IT Confidential: Loyalty Programs And Intellectual Property
Harrah's Entertainment tapped Charly Paelinck as its VP of IT development. Paelinck will head technology development for Harrah's most important areas: operations, marketing, and gaming. In particular, his team will be responsible for enhancing the IT systems supporting Total Rewards, Harrah's wildly successful--and widely emulated--customer-loyalty program. Last fall, Harrah's promoted Gary Loveman, the Harvard professor credited with creating the program, to CEO. Before Harrah's, Paelinck had an IT consulting company, and before that he held executive-level IT jobs at Baxter International, Frito-Lay, Kellogg, and Sprint. Paelinck will report to Harrah's CIO, Tim Stanley.
Speaking of Frito-Lay, did you see that Yahoo hired Frito-Lay executive Cammie Dunaway as the Internet portal's chief marketing officer? Dunaway spent 13 years supervising such brands as Cheetos, Ruffles potato chips, and Rold Gold Pretzels and most recently was VP and general manager of Frito-Lay's kids' and teens' brands. She will lead global branding and product marketing at Yahoo.
The management wheels at Covisint, the auto industry's online exchange, keep turning. Last week, Covisint named Bob Paul president and CEO. Paul, 40, has been with Covisint since October 2001, most recently as senior VP of sales and marketing. Only last month, Harold Kutner turned over the chairman and CEO title to Bruce Swift, formerly Covisint's president and chief operating officer. Swift is moving to a division president's job with auto-parts supplier Metaldyne but will remain chairman of Covisint. Kutner, who helped put together Covisint, was coaxed out of retirement last year to take the CEO spot when Kevin English resigned as president, CEO, and chairman.
Microsoft snatched up a former IBM patent attorney as its new corporate VP and deputy general counsel for intellectual property. Marshall Phelps, 58, had worked for IBM for 28 years, where he was VP for intellectual property and licensing. At Microsoft, Phelps will be responsible for trademarks, trade secrets, copyrights, and the vendor's war chest of 3,000-plus U.S. patents. Phelps reportedly retired from IBM in 2000.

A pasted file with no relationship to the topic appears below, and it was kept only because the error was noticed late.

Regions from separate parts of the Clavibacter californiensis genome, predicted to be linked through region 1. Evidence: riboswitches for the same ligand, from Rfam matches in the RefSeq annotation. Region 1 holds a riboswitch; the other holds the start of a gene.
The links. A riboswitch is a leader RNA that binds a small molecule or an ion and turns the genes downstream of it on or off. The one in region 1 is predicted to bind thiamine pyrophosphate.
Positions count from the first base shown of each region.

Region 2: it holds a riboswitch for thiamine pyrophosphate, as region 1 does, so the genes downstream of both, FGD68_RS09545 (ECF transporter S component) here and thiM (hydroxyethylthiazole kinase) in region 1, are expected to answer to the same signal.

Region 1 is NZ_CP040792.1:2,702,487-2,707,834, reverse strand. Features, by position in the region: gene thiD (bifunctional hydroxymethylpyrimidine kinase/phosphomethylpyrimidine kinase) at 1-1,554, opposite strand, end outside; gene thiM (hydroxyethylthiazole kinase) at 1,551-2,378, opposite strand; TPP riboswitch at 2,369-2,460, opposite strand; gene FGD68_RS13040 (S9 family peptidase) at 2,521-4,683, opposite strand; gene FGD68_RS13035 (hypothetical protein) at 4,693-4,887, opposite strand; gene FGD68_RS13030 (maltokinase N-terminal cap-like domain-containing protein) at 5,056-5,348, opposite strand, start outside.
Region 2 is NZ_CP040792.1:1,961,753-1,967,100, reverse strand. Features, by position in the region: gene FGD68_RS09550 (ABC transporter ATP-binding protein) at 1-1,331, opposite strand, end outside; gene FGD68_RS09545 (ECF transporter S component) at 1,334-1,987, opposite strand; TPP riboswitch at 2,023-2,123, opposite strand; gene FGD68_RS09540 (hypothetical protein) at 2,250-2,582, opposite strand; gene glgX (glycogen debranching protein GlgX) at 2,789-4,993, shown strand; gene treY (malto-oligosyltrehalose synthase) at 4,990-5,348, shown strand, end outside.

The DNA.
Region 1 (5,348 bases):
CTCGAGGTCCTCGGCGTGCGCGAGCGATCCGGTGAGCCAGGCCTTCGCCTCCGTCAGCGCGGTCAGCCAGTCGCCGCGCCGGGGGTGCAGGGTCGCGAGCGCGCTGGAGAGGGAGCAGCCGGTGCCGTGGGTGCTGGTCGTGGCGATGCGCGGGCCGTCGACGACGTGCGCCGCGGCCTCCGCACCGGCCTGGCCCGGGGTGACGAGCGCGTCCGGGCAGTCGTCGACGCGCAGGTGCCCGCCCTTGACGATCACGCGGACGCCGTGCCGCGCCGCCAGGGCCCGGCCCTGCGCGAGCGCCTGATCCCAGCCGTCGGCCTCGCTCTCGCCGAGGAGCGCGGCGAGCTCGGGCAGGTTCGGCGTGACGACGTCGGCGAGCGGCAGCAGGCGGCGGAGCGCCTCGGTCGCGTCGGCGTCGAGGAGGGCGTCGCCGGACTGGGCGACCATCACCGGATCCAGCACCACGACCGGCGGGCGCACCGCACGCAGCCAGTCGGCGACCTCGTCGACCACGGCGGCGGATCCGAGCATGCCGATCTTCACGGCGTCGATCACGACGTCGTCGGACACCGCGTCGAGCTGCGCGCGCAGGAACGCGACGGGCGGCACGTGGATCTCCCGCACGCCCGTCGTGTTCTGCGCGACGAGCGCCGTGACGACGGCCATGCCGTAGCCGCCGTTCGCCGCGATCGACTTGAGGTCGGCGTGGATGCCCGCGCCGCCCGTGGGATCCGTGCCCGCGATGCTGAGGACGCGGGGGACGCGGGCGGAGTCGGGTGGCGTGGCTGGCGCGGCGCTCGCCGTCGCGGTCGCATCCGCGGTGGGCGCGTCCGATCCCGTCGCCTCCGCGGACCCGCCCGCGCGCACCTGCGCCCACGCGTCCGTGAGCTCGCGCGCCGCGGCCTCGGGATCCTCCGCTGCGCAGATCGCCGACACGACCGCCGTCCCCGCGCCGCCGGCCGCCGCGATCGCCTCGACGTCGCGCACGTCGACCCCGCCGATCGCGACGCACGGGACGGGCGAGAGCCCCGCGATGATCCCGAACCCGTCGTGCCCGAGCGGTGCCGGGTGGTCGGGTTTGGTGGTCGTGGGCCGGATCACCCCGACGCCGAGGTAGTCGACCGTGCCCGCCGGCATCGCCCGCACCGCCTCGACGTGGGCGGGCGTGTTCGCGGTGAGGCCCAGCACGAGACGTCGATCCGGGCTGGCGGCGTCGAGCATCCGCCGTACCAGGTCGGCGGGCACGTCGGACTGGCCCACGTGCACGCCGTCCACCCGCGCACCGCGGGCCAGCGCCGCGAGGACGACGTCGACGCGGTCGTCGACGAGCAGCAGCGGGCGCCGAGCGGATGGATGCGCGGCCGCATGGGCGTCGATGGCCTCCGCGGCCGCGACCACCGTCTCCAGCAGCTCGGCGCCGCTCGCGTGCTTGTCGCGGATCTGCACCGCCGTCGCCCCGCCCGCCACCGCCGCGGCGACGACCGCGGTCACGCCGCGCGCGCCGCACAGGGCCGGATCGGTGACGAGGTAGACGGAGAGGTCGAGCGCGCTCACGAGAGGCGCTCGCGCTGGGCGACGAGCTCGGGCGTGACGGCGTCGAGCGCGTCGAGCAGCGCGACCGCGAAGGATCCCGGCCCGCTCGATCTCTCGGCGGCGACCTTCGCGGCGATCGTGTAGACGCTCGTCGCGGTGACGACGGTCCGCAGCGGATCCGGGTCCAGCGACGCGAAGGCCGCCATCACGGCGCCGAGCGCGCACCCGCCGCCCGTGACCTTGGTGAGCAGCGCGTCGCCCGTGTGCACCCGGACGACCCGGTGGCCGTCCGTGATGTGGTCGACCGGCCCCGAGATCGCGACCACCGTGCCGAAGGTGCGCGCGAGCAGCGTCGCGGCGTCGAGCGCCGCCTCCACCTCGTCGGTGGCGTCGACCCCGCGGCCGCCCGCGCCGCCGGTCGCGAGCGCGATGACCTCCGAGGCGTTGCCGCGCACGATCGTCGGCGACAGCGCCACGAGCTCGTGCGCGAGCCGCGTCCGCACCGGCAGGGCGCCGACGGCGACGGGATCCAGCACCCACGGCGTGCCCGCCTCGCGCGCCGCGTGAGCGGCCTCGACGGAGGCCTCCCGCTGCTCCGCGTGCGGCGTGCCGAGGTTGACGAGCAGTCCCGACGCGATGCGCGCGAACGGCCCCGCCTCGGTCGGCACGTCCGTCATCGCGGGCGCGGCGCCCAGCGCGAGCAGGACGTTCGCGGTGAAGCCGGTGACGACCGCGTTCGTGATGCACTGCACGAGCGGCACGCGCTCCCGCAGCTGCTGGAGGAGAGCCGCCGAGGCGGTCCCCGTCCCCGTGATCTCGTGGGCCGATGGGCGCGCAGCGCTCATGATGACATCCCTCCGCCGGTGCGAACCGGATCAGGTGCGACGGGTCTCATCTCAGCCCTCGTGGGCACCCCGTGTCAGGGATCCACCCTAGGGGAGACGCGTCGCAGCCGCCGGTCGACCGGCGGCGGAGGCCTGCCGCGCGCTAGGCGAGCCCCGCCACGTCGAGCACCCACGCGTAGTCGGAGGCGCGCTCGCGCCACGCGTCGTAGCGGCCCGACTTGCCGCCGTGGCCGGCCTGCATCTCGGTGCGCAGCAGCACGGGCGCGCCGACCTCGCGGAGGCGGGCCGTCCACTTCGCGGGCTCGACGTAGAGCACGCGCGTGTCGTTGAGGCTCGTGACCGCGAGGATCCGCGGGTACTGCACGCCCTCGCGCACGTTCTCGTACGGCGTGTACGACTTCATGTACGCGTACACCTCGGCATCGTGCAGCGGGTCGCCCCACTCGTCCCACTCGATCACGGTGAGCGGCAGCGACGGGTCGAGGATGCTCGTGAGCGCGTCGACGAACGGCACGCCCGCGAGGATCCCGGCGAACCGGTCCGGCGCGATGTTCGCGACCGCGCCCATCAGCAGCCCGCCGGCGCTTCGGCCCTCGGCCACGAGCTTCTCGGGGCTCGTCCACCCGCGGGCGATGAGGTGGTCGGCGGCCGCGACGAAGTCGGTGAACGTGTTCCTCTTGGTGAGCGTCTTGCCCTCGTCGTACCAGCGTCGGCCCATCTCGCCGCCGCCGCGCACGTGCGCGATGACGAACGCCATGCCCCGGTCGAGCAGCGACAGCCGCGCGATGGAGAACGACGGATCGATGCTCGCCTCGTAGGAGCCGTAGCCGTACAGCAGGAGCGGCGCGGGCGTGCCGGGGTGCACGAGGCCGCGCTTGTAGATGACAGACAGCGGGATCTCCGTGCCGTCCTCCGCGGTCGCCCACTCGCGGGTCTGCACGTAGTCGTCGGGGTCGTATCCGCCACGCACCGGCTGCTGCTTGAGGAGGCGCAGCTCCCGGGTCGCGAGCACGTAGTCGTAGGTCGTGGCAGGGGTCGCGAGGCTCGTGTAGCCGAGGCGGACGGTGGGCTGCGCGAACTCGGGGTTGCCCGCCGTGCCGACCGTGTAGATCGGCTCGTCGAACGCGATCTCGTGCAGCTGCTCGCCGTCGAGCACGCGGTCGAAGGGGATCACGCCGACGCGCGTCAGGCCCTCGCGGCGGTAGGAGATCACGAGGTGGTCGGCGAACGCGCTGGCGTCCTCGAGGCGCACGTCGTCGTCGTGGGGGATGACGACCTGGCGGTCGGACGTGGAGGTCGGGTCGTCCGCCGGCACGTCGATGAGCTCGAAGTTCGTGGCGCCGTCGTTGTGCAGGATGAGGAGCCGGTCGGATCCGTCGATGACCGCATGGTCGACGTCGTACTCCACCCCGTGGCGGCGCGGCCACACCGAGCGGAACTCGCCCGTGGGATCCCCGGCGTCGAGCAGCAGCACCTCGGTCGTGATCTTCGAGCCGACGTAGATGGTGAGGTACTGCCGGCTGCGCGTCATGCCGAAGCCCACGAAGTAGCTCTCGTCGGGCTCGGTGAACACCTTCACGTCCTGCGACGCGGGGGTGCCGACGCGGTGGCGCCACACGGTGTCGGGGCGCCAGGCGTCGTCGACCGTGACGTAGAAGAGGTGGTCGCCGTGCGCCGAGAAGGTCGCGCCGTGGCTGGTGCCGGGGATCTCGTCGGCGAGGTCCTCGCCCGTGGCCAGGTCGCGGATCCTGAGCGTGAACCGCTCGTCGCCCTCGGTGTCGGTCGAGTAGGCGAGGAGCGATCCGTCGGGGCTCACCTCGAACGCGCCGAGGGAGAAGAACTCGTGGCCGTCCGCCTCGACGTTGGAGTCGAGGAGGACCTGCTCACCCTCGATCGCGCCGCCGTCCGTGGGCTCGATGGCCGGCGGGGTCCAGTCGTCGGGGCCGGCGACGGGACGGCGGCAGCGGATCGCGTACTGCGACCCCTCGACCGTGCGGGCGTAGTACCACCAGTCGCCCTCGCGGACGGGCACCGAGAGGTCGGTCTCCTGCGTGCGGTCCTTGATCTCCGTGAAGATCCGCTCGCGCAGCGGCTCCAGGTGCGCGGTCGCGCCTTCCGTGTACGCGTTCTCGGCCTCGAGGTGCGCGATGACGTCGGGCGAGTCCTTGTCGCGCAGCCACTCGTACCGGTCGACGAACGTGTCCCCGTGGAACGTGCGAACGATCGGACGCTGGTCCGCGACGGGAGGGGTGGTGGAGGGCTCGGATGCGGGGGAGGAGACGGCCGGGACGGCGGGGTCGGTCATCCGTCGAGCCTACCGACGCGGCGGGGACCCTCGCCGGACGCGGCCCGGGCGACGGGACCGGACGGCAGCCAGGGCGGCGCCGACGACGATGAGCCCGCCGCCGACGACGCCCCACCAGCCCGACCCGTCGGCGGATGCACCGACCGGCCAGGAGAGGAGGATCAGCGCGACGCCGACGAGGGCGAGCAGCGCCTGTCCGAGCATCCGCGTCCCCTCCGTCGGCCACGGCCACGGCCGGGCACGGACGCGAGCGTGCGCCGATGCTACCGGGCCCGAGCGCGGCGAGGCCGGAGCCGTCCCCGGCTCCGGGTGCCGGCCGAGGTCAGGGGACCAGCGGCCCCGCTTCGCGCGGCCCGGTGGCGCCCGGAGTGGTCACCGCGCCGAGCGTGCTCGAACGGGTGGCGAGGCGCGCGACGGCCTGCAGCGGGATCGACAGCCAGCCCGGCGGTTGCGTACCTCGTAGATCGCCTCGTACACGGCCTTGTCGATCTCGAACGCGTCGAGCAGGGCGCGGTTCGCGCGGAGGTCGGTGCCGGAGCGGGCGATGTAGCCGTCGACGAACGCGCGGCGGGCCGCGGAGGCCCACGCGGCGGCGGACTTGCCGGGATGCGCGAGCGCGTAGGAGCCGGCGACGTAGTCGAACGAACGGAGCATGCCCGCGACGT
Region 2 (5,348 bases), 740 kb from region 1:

The truth hurts. Dennis Moore, senior VP of cross applications for SAP Labs, speaking at the Technologic Partners conference last week in Palo Alto, Calif., said SAP is well aware of how IT buying trends have changed. "There is no IT budget," he said. "The IT budget is zero." Moore said no one is buying anything that won't pay for itself within a year. "The budget is owned by the line-of-business managers."
And we all know what they're like--spendthrifts, party animals, drunken sailors. I'm glad they don't have hold of my purse strings--wait, what happened to my purse strings? I had them here a minute ago. While I look for them, send an industry tip to firstname.lastname@example.org or phone 516-562-5326. If you want to talk about data mining, creative marketing, or how to protect your intellectual property, meet me at InformationWeek.com's Listening Post: informationweek.com/forum/johnsoat.
IT's Reputation: What the Data SaysInformationWeek's IT Perception Survey seeks to quantify how IT thinks it's doing versus how the business really views IT's performance in delivering services - and, more important, powering innovation. Our results suggest IT leaders should worry less about whether they're getting enough resources and more about the relationships they have with business unit peers.
What The Business Really Thinks Of IT: 3 Hard TruthsThey say perception is reality. If so, many in-house IT departments have reason to worry. InformationWeek's IT Perception Survey seeks to quantify how IT thinks it's doing versus how the business views IT's performance in delivering services - and, more important, powering innovation. The news isn't great.